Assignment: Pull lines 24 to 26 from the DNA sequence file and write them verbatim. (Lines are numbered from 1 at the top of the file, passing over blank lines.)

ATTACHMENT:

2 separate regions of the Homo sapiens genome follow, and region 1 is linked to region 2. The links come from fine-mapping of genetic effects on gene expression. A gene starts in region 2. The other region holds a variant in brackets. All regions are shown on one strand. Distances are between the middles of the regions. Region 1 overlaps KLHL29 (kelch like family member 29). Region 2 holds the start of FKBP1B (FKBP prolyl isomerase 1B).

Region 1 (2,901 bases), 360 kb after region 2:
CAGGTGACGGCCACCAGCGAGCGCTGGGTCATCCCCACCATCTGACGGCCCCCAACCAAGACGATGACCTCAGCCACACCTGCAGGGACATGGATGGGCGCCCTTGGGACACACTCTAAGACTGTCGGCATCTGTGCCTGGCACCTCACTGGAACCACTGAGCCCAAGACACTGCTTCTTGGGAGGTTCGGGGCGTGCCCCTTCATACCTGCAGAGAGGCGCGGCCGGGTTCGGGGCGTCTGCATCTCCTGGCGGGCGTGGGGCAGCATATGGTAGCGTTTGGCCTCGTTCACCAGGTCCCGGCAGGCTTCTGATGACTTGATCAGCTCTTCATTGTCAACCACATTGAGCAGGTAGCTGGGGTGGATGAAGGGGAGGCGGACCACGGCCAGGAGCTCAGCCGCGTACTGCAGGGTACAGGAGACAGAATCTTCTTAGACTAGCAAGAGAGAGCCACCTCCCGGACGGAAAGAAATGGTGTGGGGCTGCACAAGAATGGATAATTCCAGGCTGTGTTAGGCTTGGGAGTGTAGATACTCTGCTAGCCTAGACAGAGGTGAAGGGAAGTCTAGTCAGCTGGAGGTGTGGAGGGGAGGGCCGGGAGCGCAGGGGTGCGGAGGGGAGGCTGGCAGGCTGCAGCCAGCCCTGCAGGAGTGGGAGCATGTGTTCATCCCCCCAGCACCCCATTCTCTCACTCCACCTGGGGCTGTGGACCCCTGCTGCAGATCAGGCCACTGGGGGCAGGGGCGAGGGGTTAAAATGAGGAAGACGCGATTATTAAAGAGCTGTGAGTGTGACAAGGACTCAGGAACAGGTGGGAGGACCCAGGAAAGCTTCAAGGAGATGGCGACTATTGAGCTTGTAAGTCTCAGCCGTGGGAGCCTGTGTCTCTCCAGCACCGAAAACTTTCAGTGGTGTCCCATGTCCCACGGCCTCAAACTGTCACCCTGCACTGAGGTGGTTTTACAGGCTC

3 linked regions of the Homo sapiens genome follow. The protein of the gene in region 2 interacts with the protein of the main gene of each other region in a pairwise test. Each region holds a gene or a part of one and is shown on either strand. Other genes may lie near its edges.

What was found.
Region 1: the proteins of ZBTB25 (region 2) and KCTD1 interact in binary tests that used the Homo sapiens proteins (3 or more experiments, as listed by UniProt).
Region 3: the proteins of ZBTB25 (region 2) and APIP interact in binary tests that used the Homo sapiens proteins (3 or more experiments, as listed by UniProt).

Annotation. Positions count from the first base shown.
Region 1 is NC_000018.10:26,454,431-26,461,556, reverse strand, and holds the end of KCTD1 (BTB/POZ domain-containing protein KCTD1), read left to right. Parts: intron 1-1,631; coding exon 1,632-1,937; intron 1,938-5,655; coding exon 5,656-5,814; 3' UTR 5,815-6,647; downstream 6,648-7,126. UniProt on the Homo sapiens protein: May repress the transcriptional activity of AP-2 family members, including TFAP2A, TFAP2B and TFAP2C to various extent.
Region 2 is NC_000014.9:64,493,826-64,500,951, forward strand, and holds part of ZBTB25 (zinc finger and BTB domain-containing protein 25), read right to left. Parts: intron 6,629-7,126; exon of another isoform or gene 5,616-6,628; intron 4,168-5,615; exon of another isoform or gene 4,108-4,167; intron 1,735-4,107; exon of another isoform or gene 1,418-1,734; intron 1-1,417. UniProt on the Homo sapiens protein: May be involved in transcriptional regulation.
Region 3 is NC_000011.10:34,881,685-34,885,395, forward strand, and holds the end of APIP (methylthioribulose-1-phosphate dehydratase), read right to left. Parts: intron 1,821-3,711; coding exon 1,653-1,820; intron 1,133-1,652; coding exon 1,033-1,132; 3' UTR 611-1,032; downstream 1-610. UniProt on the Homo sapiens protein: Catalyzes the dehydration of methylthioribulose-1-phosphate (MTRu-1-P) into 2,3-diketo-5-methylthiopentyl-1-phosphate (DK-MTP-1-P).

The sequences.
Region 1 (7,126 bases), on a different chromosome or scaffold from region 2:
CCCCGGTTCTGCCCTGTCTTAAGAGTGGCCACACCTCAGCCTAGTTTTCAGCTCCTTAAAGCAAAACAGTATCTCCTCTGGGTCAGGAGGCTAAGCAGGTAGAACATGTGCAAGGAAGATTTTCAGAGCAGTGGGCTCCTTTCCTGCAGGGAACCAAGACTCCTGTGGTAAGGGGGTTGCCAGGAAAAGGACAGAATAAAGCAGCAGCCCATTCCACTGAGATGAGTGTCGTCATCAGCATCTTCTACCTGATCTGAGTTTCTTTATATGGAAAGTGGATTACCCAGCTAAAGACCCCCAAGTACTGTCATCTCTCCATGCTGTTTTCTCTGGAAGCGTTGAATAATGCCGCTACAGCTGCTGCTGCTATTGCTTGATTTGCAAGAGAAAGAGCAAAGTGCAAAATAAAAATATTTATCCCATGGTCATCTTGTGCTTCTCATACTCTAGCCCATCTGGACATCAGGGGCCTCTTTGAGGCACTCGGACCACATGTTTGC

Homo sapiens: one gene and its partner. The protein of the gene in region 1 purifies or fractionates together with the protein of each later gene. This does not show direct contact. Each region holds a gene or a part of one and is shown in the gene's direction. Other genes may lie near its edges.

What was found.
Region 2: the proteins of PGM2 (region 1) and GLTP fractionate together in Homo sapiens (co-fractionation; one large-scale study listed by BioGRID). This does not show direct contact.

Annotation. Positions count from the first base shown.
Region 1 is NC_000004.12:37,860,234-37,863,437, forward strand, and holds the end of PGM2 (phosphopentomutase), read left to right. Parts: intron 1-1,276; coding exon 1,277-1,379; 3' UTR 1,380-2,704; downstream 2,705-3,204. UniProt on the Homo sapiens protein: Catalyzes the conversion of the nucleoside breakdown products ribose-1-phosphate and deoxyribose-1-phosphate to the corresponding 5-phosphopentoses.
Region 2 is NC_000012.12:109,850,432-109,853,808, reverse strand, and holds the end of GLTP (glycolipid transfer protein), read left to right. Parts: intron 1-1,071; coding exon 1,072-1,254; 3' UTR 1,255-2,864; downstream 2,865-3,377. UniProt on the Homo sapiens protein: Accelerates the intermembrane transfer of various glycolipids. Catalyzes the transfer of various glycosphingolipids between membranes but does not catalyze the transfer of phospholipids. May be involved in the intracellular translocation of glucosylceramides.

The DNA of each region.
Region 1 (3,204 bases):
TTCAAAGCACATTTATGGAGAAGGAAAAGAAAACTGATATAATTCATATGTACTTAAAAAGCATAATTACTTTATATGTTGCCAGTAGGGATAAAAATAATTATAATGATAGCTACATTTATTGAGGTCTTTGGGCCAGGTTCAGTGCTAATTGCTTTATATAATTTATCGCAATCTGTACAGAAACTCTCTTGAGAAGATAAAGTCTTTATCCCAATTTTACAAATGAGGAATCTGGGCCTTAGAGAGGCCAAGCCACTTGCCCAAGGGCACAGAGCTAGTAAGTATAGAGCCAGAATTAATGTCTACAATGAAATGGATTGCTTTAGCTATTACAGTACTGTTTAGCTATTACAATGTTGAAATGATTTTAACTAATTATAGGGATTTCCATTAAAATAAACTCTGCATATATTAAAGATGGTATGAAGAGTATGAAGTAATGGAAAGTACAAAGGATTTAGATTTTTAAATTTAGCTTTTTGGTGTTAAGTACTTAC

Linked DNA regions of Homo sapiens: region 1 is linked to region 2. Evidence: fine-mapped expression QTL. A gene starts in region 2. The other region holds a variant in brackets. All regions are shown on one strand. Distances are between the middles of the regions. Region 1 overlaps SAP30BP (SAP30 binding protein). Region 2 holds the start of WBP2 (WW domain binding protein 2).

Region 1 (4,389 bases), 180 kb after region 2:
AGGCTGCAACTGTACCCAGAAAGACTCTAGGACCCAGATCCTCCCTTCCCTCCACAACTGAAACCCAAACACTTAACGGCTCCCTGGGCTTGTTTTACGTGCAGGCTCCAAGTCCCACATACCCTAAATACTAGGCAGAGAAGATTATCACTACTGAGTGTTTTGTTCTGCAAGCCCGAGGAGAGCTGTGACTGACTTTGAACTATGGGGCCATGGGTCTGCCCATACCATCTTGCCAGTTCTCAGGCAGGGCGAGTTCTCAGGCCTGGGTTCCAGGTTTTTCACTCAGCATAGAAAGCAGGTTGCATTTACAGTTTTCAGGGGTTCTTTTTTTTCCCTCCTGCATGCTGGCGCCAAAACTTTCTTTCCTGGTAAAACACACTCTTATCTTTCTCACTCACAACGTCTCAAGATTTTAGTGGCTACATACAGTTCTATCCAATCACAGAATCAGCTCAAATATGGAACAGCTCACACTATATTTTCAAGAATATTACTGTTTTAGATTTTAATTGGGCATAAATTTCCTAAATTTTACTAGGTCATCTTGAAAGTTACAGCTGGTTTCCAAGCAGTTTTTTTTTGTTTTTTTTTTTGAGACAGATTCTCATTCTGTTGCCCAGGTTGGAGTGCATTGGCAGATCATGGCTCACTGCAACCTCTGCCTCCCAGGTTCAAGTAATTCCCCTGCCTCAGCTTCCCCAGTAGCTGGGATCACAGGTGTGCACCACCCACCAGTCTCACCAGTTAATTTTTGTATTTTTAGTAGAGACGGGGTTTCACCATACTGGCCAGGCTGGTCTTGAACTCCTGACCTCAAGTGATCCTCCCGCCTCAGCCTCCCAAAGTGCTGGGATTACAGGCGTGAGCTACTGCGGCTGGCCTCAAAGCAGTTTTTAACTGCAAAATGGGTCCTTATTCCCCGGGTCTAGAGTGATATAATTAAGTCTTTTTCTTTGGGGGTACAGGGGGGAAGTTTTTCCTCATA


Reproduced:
Linked DNA regions of Homo sapiens: region 1 is linked to region 2. Evidence: fine-mapped expression QTL. A gene starts in region 2. The other region holds a variant in brackets. All regions are shown on one strand. Distances are between the middles of the regions. Region 1 overlaps SAP30BP (SAP30 binding protein). Region 2 holds the start of WBP2 (WW domain binding protein 2).

Region 1 (4,389 bases), 180 kb after region 2:
AGGCTGCAACTGTACCCAGAAAGACTCTAGGACCCAGATCCTCCCTTCCCTCCACAACTGAAACCCAAACACTTAACGGCTCCCTGGGCTTGTTTTACGTGCAGGCTCCAAGTCCCACATACCCTAAATACTAGGCAGAGAAGATTATCACTACTGAGTGTTTTGTTCTGCAAGCCCGAGGAGAGCTGTGACTGACTTTGAACTATGGGGCCATGGGTCTGCCCATACCATCTTGCCAGTTCTCAGGCAGGGCGAGTTCTCAGGCCTGGGTTCCAGGTTTTTCACTCAGCATAGAAAGCAGGTTGCATTTACAGTTTTCAGGGGTTCTTTTTTTTCCCTCCTGCATGCTGGCGCCAAAACTTTCTTTCCTGGTAAAACACACTCTTATCTTTCTCACTCACAACGTCTCAAGATTTTAGTGGCTACATACAGTTCTATCCAATCACAGAATCAGCTCAAATATGGAACAGCTCACACTATATTTTCAAGAATATTACTGTTTTAGATTTTAATTGGGCATAAATTTCCTAAATTTTACTAGGTCATCTTGAAAGTTACAGCTGGTTTCCAAGCAGTTTTTTTTTGTTTTTTTTTTTGAGACAGATTCTCATTCTGTTGCCCAGGTTGGAGTGCATTGGCAGATCATGGCTCACTGCAACCTCTGCCTCCCAGGTTCAAGTAATTCCCCTGCCTCAGCTTCCCCAGTAGCTGGGATCACAGGTGTGCACCACCCACCAGTCTCACCAGTTAATTTTTGTATTTTTAGTAGAGACGGGGTTTCACCATACTGGCCAGGCTGGTCTTGAACTCCTGACCTCAAGTGATCCTCCCGCCTCAGCCTCCCAAAGTGCTGGGATTACAGGCGTGAGCTACTGCGGCTGGCCTCAAAGCAGTTTTTAACTGCAAAATGGGTCCTTATTCCCCGGGTCTAGAGTGATATAATTAAGTCTTTTTCTTTGGGGGTACAGGGGGGAAGTTTTTCCTCATA